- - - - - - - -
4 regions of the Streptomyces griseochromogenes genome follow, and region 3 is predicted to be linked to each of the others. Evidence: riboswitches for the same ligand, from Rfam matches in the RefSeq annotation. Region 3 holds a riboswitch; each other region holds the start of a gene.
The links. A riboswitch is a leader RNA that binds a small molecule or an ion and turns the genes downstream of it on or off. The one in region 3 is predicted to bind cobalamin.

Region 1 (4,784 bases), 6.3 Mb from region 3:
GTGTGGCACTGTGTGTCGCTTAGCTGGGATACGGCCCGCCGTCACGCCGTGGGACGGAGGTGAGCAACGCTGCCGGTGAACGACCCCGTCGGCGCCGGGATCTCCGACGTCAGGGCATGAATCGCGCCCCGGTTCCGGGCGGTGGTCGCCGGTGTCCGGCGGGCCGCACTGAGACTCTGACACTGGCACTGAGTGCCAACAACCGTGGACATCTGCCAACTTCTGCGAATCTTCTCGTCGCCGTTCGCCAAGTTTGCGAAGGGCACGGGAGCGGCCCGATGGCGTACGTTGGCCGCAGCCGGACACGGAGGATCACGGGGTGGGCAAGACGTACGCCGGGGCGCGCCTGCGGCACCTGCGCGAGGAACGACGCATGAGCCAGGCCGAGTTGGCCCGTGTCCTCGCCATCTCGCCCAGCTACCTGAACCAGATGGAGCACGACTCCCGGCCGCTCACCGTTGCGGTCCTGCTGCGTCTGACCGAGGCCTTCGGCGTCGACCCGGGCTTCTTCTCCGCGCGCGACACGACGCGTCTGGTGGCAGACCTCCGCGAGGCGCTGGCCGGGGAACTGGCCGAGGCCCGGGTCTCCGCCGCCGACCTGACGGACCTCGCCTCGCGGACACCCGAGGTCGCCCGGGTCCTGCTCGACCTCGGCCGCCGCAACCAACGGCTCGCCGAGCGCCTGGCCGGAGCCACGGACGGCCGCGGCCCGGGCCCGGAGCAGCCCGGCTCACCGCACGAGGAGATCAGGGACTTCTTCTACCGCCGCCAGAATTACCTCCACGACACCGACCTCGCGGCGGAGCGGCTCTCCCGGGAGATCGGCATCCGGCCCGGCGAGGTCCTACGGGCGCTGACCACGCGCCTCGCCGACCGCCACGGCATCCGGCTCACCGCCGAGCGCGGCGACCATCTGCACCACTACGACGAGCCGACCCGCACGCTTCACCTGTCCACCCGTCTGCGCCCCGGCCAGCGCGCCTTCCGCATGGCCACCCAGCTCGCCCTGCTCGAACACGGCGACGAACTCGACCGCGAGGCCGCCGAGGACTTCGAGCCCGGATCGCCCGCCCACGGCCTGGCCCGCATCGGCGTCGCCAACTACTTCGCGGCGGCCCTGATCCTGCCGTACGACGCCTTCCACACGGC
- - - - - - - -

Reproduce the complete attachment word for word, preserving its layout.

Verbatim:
4 regions of the Streptomyces griseochromogenes genome follow, and region 3 is predicted to be linked to each of the others. Evidence: riboswitches for the same ligand, from Rfam matches in the RefSeq annotation. Region 3 holds a riboswitch; each other region holds the start of a gene.
The links. A riboswitch is a leader RNA that binds a small molecule or an ion and turns the genes downstream of it on or off. The one in region 3 is predicted to bind cobalamin.

Region 1 (4,784 bases), 6.3 Mb from region 3:
GTGTGGCACTGTGTGTCGCTTAGCTGGGATACGGCCCGCCGTCACGCCGTGGGACGGAGGTGAGCAACGCTGCCGGTGAACGACCCCGTCGGCGCCGGGATCTCCGACGTCAGGGCATGAATCGCGCCCCGGTTCCGGGCGGTGGTCGCCGGTGTCCGGCGGGCCGCACTGAGACTCTGACACTGGCACTGAGTGCCAACAACCGTGGACATCTGCCAACTTCTGCGAATCTTCTCGTCGCCGTTCGCCAAGTTTGCGAAGGGCACGGGAGCGGCCCGATGGCGTACGTTGGCCGCAGCCGGACACGGAGGATCACGGGGTGGGCAAGACGTACGCCGGGGCGCGCCTGCGGCACCTGCGCGAGGAACGACGCATGAGCCAGGCCGAGTTGGCCCGTGTCCTCGCCATCTCGCCCAGCTACCTGAACCAGATGGAGCACGACTCCCGGCCGCTCACCGTTGCGGTCCTGCTGCGTCTGACCGAGGCCTTCGGCGTCGACCCGGGCTTCTTCTCCGCGCGCGACACGACGCGTCTGGTGGCAGACCTCCGCGAGGCGCTGGCCGGGGAACTGGCCGAGGCCCGGGTCTCCGCCGCCGACCTGACGGACCTCGCCTCGCGGACACCCGAGGTCGCCCGGGTCCTGCTCGACCTCGGCCGCCGCAACCAACGGCTCGCCGAGCGCCTGGCCGGAGCCACGGACGGCCGCGGCCCGGGCCCGGAGCAGCCCGGCTCACCGCACGAGGAGATCAGGGACTTCTTCTACCGCCGCCAGAATTACCTCCACGACACCGACCTCGCGGCGGAGCGGCTCTCCCGGGAGATCGGCATCCGGCCCGGCGAGGTCCTACGGGCGCTGACCACGCGCCTCGCCGACCGCCACGGCATCCGGCTCACCGCCGAGCGCGGCGACCATCTGCACCACTACGACGAGCCGACCCGCACGCTTCACCTGTCCACCCGTCTGCGCCCCGGCCAGCGCGCCTTCCGCATGGCCACCCAGCTCGCCCTGCTCGAACACGGCGACGAACTCGACCGCGAGGCCGCCGAGGACTTCGAGCCCGGATCGCCCGCCCACGGCCTGGCCCGCATCGGCGTCGCCAACTACTTCGCGGCGGCCCTGATCCTGCCGTACGACGCCTTCCACACGGC